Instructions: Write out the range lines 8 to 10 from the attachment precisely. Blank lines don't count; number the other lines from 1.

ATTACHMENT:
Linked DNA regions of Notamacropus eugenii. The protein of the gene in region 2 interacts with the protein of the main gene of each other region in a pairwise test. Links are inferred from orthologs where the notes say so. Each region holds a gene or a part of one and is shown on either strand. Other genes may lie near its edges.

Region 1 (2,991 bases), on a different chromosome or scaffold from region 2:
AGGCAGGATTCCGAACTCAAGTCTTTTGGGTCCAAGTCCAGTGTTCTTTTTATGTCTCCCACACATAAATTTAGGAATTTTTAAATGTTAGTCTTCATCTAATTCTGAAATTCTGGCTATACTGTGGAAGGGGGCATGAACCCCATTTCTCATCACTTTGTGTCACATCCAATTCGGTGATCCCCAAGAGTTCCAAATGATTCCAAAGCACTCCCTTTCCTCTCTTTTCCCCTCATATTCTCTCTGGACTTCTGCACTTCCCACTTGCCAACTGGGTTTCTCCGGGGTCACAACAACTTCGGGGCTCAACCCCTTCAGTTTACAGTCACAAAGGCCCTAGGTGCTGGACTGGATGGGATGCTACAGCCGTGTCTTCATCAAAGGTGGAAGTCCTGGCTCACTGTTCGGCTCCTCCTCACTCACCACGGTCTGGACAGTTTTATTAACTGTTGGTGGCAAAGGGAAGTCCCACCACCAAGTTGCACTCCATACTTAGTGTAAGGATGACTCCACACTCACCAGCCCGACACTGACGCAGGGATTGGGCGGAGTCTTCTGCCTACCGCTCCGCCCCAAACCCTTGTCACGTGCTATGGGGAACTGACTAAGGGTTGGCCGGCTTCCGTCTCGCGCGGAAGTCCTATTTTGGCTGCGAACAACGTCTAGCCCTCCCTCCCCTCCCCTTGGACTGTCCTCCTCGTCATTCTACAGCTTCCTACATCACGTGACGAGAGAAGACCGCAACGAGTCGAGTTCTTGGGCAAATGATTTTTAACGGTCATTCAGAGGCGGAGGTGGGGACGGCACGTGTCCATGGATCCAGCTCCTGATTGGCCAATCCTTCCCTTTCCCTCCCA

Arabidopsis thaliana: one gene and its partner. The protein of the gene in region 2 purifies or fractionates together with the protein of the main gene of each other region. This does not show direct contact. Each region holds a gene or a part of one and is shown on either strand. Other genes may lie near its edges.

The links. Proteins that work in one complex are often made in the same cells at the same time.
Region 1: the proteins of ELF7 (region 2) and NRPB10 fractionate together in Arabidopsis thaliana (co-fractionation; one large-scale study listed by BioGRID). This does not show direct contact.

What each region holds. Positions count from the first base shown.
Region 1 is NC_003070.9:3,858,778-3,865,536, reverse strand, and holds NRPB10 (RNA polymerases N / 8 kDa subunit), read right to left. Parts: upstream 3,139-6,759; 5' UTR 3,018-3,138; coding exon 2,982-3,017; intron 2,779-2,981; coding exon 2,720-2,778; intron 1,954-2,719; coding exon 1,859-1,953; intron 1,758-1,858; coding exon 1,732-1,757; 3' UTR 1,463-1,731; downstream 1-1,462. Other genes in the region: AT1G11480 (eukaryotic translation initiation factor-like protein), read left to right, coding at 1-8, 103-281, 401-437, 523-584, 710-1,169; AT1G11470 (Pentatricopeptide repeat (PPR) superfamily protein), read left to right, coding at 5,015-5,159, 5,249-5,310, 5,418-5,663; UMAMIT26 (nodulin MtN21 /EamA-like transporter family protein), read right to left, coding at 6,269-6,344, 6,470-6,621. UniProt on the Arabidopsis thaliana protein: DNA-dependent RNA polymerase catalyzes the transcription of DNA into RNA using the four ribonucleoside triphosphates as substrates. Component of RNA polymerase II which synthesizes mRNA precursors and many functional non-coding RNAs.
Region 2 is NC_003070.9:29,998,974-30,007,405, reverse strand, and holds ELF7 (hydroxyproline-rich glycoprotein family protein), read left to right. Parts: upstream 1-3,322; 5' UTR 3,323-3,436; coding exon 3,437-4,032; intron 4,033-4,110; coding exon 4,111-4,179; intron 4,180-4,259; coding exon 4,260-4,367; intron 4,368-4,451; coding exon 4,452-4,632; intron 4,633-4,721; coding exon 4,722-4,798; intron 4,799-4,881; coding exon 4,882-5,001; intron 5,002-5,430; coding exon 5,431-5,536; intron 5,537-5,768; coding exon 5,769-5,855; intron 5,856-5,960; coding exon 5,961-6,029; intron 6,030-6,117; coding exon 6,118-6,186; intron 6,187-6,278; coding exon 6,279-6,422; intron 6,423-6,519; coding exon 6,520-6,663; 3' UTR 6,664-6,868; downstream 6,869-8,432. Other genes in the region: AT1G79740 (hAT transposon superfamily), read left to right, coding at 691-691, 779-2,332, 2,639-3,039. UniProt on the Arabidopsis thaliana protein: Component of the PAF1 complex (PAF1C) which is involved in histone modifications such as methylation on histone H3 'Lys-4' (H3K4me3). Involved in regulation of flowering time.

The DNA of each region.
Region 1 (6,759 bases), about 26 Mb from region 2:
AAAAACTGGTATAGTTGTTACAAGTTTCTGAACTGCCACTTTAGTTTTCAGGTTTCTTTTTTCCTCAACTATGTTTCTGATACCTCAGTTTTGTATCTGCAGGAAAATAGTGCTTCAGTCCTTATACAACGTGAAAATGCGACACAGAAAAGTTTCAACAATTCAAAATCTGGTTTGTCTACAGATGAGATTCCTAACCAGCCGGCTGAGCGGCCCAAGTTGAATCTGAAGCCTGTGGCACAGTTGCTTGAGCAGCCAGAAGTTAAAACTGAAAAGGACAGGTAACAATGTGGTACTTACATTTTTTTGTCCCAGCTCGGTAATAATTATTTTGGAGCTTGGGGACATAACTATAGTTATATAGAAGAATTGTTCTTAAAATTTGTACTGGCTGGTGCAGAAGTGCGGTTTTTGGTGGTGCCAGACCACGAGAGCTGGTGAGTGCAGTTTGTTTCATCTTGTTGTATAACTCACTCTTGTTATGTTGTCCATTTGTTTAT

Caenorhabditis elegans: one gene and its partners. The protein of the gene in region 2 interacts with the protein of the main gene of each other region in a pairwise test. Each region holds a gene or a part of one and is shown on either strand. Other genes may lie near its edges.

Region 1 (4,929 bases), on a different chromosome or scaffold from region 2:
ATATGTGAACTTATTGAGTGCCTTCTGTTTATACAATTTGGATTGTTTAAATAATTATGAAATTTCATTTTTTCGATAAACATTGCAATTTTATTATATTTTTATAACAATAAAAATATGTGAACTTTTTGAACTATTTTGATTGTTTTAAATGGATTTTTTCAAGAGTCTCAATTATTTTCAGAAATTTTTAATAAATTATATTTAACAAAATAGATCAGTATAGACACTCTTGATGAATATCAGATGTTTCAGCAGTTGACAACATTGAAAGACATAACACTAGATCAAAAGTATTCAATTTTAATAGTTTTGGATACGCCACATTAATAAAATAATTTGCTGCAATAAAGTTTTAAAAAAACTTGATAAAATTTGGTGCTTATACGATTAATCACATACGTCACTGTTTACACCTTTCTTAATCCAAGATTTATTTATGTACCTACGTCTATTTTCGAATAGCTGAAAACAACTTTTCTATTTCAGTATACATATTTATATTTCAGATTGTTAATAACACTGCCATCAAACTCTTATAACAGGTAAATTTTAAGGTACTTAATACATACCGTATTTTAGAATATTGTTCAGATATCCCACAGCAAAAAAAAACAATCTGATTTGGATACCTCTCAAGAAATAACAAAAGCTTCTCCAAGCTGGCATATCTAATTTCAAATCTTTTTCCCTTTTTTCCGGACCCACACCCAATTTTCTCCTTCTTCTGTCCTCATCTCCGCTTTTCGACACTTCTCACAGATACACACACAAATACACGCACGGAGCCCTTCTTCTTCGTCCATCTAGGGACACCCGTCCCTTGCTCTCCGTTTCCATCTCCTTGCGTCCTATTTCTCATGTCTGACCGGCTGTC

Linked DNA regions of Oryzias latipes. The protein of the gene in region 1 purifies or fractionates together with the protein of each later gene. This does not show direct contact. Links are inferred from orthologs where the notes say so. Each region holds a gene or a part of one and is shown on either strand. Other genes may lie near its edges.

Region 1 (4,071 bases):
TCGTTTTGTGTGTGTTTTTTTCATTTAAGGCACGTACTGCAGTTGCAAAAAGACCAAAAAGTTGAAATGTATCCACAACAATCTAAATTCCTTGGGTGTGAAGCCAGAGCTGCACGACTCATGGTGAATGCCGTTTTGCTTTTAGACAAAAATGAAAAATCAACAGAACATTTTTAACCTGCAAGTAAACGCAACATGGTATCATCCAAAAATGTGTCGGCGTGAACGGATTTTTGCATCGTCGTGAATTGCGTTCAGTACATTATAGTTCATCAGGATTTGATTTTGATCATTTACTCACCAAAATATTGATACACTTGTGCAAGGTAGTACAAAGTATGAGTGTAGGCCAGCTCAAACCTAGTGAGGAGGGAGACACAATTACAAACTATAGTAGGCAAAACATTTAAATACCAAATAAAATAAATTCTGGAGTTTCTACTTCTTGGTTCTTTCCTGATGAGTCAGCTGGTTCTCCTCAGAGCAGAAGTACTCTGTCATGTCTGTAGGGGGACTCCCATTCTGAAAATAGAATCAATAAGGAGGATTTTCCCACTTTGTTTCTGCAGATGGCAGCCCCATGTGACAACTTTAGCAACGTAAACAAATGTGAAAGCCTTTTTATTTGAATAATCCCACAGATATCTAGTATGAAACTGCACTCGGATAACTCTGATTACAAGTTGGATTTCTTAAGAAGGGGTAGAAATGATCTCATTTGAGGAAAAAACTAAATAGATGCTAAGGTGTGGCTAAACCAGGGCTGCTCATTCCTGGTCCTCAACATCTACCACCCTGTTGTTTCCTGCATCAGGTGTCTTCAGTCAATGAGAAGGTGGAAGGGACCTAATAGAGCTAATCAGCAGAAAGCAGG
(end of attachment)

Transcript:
Region 1 is NC_003070.9:3,858,778-3,865,536, reverse strand, and holds NRPB10 (RNA polymerases N / 8 kDa subunit), read right to left. Parts: upstream 3,139-6,759; 5' UTR 3,018-3,138; coding exon 2,982-3,017; intron 2,779-2,981; coding exon 2,720-2,778; intron 1,954-2,719; coding exon 1,859-1,953; intron 1,758-1,858; coding exon 1,732-1,757; 3' UTR 1,463-1,731; downstream 1-1,462. Other genes in the region: AT1G11480 (eukaryotic translation initiation factor-like protein), read left to right, coding at 1-8, 103-281, 401-437, 523-584, 710-1,169; AT1G11470 (Pentatricopeptide repeat (PPR) superfamily protein), read left to right, coding at 5,015-5,159, 5,249-5,310, 5,418-5,663; UMAMIT26 (nodulin MtN21 /EamA-like transporter family protein), read right to left, coding at 6,269-6,344, 6,470-6,621. UniProt on the Arabidopsis thaliana protein: DNA-dependent RNA polymerase catalyzes the transcription of DNA into RNA using the four ribonucleoside triphosphates as substrates. Component of RNA polymerase II which synthesizes mRNA precursors and many functional non-coding RNAs.
Region 2 is NC_003070.9:29,998,974-30,007,405, reverse strand, and holds ELF7 (hydroxyproline-rich glycoprotein family protein), read left to right. Parts: upstream 1-3,322; 5' UTR 3,323-3,436; coding exon 3,437-4,032; intron 4,033-4,110; coding exon 4,111-4,179; intron 4,180-4,259; coding exon 4,260-4,367; intron 4,368-4,451; coding exon 4,452-4,632; intron 4,633-4,721; coding exon 4,722-4,798; intron 4,799-4,881; coding exon 4,882-5,001; intron 5,002-5,430; coding exon 5,431-5,536; intron 5,537-5,768; coding exon 5,769-5,855; intron 5,856-5,960; coding exon 5,961-6,029; intron 6,030-6,117; coding exon 6,118-6,186; intron 6,187-6,278; coding exon 6,279-6,422; intron 6,423-6,519; coding exon 6,520-6,663; 3' UTR 6,664-6,868; downstream 6,869-8,432. Other genes in the region: AT1G79740 (hAT transposon superfamily), read left to right, coding at 691-691, 779-2,332, 2,639-3,039. UniProt on the Arabidopsis thaliana protein: Component of the PAF1 complex (PAF1C) which is involved in histone modifications such as methylation on histone H3 'Lys-4' (H3K4me3). Involved in regulation of flowering time.

The DNA of each region.